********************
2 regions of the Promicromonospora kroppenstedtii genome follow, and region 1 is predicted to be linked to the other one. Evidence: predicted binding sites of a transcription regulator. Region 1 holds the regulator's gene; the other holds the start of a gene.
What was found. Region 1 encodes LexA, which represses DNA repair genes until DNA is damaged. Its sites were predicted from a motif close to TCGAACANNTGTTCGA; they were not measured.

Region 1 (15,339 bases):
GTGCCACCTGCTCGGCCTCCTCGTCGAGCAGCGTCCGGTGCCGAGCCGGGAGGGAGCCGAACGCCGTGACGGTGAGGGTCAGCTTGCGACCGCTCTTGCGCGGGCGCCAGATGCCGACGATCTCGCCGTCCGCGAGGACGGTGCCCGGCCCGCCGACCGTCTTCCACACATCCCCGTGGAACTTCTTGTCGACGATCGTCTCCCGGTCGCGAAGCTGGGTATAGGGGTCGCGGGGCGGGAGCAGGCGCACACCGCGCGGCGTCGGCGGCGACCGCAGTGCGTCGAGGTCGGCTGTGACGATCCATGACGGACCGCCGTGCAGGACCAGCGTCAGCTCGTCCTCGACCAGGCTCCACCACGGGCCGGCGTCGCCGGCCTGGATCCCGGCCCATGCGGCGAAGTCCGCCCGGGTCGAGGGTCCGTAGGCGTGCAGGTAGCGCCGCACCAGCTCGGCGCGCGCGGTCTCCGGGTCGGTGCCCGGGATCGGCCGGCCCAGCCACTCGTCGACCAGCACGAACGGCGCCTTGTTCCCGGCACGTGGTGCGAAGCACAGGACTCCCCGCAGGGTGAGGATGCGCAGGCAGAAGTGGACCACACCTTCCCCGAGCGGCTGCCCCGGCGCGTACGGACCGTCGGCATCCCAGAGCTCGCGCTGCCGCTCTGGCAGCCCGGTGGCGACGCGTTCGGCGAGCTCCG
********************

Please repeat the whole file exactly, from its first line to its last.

2 regions of the Promicromonospora kroppenstedtii genome follow, and region 1 is predicted to be linked to the other one. Evidence: predicted binding sites of a transcription regulator. Region 1 holds the regulator's gene; the other holds the start of a gene.
What was found. Region 1 encodes LexA, which represses DNA repair genes until DNA is damaged. Its sites were predicted from a motif close to TCGAACANNTGTTCGA; they were not measured.

Region 1 (15,339 bases):
GTGCCACCTGCTCGGCCTCCTCGTCGAGCAGCGTCCGGTGCCGAGCCGGGAGGGAGCCGAACGCCGTGACGGTGAGGGTCAGCTTGCGACCGCTCTTGCGCGGGCGCCAGATGCCGACGATCTCGCCGTCCGCGAGGACGGTGCCCGGCCCGCCGACCGTCTTCCACACATCCCCGTGGAACTTCTTGTCGACGATCGTCTCCCGGTCGCGAAGCTGGGTATAGGGGTCGCGGGGCGGGAGCAGGCGCACACCGCGCGGCGTCGGCGGCGACCGCAGTGCGTCGAGGTCGGCTGTGACGATCCATGACGGACCGCCGTGCAGGACCAGCGTCAGCTCGTCCTCGACCAGGCTCCACCACGGGCCGGCGTCGCCGGCCTGGATCCCGGCCCATGCGGCGAAGTCCGCCCGGGTCGAGGGTCCGTAGGCGTGCAGGTAGCGCCGCACCAGCTCGGCGCGCGCGGTCTCCGGGTCGGTGCCCGGGATCGGCCGGCCCAGCCACTCGTCGACCAGCACGAACGGCGCCTTGTTCCCGGCACGTGGTGCGAAGCACAGGACTCCCCGCAGGGTGAGGATGCGCAGGCAGAAGTGGACCACACCTTCCCCGAGCGGCTGCCCCGGCGCGTACGGACCGTCGGCATCCCAGAGCTCGCGCTGCCGCTCTGGCAGCCCGGTGGCGACGCGTTCGGCGAGCTCCG